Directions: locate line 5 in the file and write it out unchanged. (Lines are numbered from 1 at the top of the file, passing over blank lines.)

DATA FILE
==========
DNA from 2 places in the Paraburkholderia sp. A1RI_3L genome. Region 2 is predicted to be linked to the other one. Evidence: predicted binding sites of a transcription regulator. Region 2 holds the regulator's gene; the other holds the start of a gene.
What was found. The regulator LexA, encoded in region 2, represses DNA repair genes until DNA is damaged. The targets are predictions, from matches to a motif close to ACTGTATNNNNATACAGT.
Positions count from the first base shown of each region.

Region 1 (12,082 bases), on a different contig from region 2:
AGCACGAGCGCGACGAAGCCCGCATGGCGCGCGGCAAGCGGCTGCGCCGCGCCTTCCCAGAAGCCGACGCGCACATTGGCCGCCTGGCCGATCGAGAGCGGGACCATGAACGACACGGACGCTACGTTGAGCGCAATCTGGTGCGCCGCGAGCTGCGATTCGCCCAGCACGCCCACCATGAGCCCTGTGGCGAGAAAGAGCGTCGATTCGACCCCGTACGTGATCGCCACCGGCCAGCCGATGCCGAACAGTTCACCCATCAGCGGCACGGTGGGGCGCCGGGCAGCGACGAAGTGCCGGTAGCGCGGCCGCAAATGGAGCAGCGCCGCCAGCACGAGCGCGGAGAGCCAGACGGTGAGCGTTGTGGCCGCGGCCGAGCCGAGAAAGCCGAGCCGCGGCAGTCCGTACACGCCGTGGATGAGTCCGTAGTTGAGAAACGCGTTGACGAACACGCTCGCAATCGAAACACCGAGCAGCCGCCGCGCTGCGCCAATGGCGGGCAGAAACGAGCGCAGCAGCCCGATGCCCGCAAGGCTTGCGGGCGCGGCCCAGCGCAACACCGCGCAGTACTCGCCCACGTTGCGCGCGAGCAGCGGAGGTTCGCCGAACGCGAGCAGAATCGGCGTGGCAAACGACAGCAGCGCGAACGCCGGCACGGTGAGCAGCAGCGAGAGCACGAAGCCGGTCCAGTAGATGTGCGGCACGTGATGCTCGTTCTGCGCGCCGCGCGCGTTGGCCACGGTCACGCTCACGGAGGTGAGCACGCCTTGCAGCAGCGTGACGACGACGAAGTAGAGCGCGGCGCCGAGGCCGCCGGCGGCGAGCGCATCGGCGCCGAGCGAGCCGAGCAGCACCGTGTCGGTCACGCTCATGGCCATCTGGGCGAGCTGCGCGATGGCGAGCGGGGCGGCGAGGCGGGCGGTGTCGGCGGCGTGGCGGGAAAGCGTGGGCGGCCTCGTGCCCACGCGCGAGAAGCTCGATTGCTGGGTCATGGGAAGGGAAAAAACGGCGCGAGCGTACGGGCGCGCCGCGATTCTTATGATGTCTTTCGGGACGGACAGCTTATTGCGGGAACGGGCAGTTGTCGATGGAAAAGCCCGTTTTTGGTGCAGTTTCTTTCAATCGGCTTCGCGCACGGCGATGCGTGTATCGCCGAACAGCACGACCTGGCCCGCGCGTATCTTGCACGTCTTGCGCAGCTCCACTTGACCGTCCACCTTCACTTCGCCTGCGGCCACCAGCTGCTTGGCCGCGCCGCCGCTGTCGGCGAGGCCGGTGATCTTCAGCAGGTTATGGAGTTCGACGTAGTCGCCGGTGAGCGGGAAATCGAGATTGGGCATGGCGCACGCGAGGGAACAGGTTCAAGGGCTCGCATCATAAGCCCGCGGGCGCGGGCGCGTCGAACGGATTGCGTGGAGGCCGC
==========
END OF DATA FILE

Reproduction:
AGCACGAGCGCGACGAAGCCCGCATGGCGCGCGGCAAGCGGCTGCGCCGCGCCTTCCCAGAAGCCGACGCGCACATTGGCCGCCTGGCCGATCGAGAGCGGGACCATGAACGACACGGACGCTACGTTGAGCGCAATCTGGTGCGCCGCGAGCTGCGATTCGCCCAGCACGCCCACCATGAGCCCTGTGGCGAGAAAGAGCGTCGATTCGACCCCGTACGTGATCGCCACCGGCCAGCCGATGCCGAACAGTTCACCCATCAGCGGCACGGTGGGGCGCCGGGCAGCGACGAAGTGCCGGTAGCGCGGCCGCAAATGGAGCAGCGCCGCCAGCACGAGCGCGGAGAGCCAGACGGTGAGCGTTGTGGCCGCGGCCGAGCCGAGAAAGCCGAGCCGCGGCAGTCCGTACACGCCGTGGATGAGTCCGTAGTTGAGAAACGCGTTGACGAACACGCTCGCAATCGAAACACCGAGCAGCCGCCGCGCTGCGCCAATGGCGGGCAGAAACGAGCGCAGCAGCCCGATGCCCGCAAGGCTTGCGGGCGCGGCCCAGCGCAACACCGCGCAGTACTCGCCCACGTTGCGCGCGAGCAGCGGAGGTTCGCCGAACGCGAGCAGAATCGGCGTGGCAAACGACAGCAGCGCGAACGCCGGCACGGTGAGCAGCAGCGAGAGCACGAAGCCGGTCCAGTAGATGTGCGGCACGTGATGCTCGTTCTGCGCGCCGCGCGCGTTGGCCACGGTCACGCTCACGGAGGTGAGCACGCCTTGCAGCAGCGTGACGACGACGAAGTAGAGCGCGGCGCCGAGGCCGCCGGCGGCGAGCGCATCGGCGCCGAGCGAGCCGAGCAGCACCGTGTCGGTCACGCTCATGGCCATCTGGGCGAGCTGCGCGATGGCGAGCGGGGCGGCGAGGCGGGCGGTGTCGGCGGCGTGGCGGGAAAGCGTGGGCGGCCTCGTGCCCACGCGCGAGAAGCTCGATTGCTGGGTCATGGGAAGGGAAAAAACGGCGCGAGCGTACGGGCGCGCCGCGATTCTTATGATGTCTTTCGGGACGGACAGCTTATTGCGGGAACGGGCAGTTGTCGATGGAAAAGCCCGTTTTTGGTGCAGTTTCTTTCAATCGGCTTCGCGCACGGCGATGCGTGTATCGCCGAACAGCACGACCTGGCCCGCGCGTATCTTGCACGTCTTGCGCAGCTCCACTTGACCGTCCACCTTCACTTCGCCTGCGGCCACCAGCTGCTTGGCCGCGCCGCCGCTGTCGGCGAGGCCGGTGATCTTCAGCAGGTTATGGAGTTCGACGTAGTCGCCGGTGAGCGGGAAATCGAGATTGGGCATGGCGCACGCGAGGGAACAGGTTCAAGGGCTCGCATCATAAGCCCGCGGGCGCGGGCGCGTCGAACGGATTGCGTGGAGGCCGC